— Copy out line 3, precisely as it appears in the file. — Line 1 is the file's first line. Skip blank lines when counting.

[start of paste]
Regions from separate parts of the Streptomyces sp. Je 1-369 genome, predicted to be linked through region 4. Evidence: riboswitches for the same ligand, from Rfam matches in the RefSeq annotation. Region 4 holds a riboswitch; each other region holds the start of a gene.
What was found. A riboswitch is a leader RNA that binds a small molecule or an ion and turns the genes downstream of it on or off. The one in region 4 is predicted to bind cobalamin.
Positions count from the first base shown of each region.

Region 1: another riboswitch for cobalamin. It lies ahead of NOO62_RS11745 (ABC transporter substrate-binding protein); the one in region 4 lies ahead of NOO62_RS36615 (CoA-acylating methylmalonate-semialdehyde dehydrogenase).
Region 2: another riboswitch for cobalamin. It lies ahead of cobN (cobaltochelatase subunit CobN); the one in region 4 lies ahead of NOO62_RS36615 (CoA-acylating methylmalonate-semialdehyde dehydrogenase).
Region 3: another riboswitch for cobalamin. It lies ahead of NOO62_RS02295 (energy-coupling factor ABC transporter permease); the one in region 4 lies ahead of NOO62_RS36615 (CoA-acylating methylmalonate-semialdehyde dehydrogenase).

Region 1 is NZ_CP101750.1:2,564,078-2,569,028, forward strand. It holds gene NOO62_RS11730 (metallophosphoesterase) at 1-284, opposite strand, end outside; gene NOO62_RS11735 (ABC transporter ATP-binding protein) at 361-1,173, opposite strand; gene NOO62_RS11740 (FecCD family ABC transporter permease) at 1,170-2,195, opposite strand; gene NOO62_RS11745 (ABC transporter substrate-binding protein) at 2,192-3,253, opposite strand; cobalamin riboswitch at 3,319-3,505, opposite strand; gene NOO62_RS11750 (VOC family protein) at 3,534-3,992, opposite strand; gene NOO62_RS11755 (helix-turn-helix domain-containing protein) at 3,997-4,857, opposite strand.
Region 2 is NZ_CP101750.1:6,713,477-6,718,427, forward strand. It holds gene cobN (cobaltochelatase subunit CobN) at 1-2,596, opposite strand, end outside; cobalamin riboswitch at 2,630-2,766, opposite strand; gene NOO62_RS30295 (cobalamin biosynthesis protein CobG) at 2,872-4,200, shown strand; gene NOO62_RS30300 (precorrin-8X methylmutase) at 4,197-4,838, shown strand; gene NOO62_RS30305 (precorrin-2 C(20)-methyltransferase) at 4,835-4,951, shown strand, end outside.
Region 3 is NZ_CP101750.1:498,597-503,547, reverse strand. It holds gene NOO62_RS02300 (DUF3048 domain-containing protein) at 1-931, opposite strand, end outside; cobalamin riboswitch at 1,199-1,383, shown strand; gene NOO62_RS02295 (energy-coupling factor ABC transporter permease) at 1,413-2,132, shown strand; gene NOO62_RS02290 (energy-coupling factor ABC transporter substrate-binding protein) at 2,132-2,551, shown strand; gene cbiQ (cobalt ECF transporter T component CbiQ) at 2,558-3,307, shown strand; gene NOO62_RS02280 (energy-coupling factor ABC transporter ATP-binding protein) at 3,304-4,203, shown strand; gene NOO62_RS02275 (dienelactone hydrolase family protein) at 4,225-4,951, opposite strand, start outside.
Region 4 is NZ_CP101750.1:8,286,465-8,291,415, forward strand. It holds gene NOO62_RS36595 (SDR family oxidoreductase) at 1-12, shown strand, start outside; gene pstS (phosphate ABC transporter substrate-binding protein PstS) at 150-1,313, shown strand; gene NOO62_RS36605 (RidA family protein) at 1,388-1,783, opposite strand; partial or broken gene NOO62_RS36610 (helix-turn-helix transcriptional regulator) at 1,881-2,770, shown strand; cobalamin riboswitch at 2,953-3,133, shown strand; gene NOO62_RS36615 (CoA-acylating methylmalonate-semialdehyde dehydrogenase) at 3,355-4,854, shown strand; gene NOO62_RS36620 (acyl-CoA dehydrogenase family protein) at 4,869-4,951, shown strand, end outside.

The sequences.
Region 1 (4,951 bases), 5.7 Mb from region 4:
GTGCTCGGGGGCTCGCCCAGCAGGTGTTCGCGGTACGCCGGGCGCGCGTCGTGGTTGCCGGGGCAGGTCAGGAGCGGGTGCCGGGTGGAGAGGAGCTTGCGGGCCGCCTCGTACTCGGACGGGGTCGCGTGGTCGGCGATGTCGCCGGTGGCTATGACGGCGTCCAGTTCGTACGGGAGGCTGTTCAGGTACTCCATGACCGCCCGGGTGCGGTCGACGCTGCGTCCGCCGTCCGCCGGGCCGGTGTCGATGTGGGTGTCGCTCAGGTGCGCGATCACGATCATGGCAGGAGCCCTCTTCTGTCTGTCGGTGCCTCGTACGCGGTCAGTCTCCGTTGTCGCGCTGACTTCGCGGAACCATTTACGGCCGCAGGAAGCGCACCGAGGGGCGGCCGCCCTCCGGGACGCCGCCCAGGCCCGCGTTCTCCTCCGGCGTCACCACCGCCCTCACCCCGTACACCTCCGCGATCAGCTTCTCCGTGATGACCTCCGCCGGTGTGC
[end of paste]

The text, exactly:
Positions count from the first base shown of each region.